AffiliationUniversity of Chester
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AbstractStierer and Antoniou (2004) have described Pedagogic Research (PR) as primarily teachers undertaking research into aspects of their own teaching and learning. Consequently, those undertaking PR often occupy dual roles of teacher and researcher. Likewise the subjects being studied are often the researcher’s own students and thus also occupying dual roles of student and participant. The purpose of this article is to highlight the potential risks to valid, informed consent inherent in the nature of pedagogic research itself; due to the dual roles mentioned above and the blurred boundaries between practice development and PR. Whilst inaccurate or incomplete information for decision making is an obvious risk to informed consent, the risks to voluntary participation can be more subtle. Reference is made to a documentary analysis of feedback provided to applicants by a research ethics committee reviewing pedagogic research. Whilst this is not a research report of that study, it provides empirical evidence to support the arguments made in this article. The article concludes that the greatest risk to valid informed consent is the lack of awareness among practitioner-researchers of the risks to voluntary participation this type of research holds. The author highlights the role for academic developers in highlighting these issues on professional development programmes and to the wider academic community. It is also recommended that a clear institutional position on when teacher/researchers need to apply for ethical approval could also be useful, particularly if flexibility is built in to allow for informal discussions with the Chair of the REC.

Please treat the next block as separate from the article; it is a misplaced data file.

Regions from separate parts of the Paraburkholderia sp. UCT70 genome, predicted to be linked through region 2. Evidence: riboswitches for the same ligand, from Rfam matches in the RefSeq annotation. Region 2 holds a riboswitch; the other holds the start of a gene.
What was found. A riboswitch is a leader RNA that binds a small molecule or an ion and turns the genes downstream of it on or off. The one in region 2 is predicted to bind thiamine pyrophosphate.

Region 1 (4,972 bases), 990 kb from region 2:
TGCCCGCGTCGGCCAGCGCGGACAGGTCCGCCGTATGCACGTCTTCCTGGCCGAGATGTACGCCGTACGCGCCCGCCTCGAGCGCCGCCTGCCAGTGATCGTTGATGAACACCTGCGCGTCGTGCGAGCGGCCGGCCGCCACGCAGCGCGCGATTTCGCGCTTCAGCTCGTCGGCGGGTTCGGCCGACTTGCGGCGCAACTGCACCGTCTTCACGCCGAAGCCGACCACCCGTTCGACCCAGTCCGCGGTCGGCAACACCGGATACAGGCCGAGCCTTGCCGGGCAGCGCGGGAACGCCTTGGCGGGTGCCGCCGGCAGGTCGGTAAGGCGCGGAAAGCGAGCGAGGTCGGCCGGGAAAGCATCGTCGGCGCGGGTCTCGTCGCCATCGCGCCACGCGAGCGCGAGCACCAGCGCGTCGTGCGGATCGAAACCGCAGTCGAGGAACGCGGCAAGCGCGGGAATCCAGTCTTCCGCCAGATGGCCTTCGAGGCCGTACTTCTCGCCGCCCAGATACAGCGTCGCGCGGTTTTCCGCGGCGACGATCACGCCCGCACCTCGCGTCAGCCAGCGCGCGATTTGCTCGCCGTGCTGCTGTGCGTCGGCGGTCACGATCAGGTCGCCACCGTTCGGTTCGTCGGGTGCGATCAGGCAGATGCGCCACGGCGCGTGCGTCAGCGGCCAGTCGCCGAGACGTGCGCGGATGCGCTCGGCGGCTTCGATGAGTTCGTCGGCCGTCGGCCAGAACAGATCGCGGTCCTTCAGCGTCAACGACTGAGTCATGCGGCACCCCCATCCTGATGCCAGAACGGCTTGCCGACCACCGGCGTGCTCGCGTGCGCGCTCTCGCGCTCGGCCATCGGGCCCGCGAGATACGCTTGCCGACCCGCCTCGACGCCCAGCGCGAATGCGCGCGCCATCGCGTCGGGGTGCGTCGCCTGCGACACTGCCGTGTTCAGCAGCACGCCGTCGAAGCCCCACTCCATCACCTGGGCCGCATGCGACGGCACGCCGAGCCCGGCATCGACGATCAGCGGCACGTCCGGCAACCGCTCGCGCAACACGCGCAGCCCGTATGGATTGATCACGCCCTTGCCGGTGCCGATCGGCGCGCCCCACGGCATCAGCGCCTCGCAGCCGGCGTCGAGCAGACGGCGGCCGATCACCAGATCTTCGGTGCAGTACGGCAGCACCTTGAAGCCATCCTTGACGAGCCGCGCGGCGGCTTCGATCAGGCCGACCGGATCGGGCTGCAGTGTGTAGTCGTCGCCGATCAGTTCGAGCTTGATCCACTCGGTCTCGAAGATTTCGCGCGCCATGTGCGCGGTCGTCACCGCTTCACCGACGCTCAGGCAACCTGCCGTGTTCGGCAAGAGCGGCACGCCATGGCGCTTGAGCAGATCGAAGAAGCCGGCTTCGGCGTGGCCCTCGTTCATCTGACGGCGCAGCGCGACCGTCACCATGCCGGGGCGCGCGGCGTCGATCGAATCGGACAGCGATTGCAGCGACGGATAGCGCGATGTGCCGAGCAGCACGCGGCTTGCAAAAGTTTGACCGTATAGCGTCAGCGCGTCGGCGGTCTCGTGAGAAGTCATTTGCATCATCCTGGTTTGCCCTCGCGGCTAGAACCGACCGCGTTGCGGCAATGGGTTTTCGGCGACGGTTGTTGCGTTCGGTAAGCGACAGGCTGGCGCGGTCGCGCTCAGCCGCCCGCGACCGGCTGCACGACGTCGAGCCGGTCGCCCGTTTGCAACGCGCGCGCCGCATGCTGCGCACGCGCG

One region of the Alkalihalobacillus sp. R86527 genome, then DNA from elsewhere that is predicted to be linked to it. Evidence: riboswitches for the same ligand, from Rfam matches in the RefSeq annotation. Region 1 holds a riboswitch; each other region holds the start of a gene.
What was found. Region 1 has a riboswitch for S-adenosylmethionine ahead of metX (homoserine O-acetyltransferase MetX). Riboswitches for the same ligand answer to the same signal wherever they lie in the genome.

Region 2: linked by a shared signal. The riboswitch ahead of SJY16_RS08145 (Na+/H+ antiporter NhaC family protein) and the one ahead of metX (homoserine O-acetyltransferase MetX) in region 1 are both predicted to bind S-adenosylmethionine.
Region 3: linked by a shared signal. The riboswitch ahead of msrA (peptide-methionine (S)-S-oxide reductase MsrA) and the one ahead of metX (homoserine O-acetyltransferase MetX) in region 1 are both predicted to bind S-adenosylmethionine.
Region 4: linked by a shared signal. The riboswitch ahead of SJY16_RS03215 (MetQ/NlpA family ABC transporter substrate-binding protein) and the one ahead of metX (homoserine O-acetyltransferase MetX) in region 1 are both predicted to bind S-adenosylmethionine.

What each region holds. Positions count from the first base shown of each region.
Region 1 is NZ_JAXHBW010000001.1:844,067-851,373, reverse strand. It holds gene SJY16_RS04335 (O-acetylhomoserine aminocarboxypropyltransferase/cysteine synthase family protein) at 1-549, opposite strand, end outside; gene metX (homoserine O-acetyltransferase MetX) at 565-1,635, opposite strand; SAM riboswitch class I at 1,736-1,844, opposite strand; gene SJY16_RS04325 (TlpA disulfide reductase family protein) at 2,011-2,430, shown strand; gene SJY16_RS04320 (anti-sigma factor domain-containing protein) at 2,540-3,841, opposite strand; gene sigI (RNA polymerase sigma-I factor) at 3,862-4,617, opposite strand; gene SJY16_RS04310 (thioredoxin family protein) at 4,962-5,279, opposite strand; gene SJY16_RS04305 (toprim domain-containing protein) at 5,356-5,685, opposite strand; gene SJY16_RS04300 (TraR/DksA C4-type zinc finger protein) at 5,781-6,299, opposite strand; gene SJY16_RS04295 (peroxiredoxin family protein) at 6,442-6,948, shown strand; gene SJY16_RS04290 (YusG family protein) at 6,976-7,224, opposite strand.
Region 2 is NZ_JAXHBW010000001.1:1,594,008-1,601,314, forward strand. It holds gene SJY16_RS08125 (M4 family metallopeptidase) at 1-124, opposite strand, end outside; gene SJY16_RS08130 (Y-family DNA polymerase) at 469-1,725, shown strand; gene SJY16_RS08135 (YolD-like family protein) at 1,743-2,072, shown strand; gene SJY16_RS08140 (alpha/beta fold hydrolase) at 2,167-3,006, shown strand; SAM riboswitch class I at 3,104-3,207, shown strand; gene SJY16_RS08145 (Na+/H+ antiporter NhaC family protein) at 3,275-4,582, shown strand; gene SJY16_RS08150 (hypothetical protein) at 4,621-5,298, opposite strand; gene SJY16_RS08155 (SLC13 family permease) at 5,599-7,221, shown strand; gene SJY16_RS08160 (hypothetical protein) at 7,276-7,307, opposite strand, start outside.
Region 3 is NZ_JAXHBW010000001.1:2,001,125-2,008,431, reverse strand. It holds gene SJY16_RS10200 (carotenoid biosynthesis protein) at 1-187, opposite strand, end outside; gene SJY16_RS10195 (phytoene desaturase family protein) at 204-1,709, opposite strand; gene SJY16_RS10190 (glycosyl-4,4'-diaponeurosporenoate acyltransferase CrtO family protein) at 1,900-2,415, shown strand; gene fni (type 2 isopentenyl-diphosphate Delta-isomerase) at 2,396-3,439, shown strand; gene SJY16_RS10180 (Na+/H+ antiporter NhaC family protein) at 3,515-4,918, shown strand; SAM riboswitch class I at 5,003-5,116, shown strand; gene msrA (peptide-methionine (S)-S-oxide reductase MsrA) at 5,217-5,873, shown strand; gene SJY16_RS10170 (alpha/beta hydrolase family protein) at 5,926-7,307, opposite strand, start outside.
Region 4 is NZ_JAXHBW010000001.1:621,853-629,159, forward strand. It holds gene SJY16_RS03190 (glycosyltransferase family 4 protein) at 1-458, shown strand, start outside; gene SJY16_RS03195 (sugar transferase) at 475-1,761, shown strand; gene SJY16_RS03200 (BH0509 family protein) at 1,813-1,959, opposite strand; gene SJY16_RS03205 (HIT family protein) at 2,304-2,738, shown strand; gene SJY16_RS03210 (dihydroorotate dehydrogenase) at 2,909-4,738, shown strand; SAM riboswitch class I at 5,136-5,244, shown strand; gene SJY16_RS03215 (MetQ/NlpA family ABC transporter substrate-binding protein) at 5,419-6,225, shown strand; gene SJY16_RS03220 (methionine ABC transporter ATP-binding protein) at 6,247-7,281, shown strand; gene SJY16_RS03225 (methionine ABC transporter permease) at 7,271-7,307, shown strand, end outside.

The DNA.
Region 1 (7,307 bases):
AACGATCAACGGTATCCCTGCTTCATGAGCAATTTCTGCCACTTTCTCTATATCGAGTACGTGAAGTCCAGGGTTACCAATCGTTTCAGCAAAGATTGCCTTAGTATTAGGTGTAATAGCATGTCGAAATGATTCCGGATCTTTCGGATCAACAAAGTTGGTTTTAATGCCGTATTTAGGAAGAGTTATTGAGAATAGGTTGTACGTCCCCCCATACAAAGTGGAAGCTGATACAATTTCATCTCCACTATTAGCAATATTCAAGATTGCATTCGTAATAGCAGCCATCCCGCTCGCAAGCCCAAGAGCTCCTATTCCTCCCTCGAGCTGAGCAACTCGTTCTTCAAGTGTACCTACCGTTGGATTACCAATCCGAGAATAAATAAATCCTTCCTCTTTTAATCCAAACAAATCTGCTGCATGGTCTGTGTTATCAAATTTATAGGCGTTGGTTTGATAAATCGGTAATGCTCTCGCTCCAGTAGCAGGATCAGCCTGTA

CitationJournal of Perspectives in Applied Academic Practice, 2013, 1(1)
DescriptionOriginally published in Journal of Perspectives in Applied Academic Practice, 2013.
CollectionsLearning and Teaching Institute
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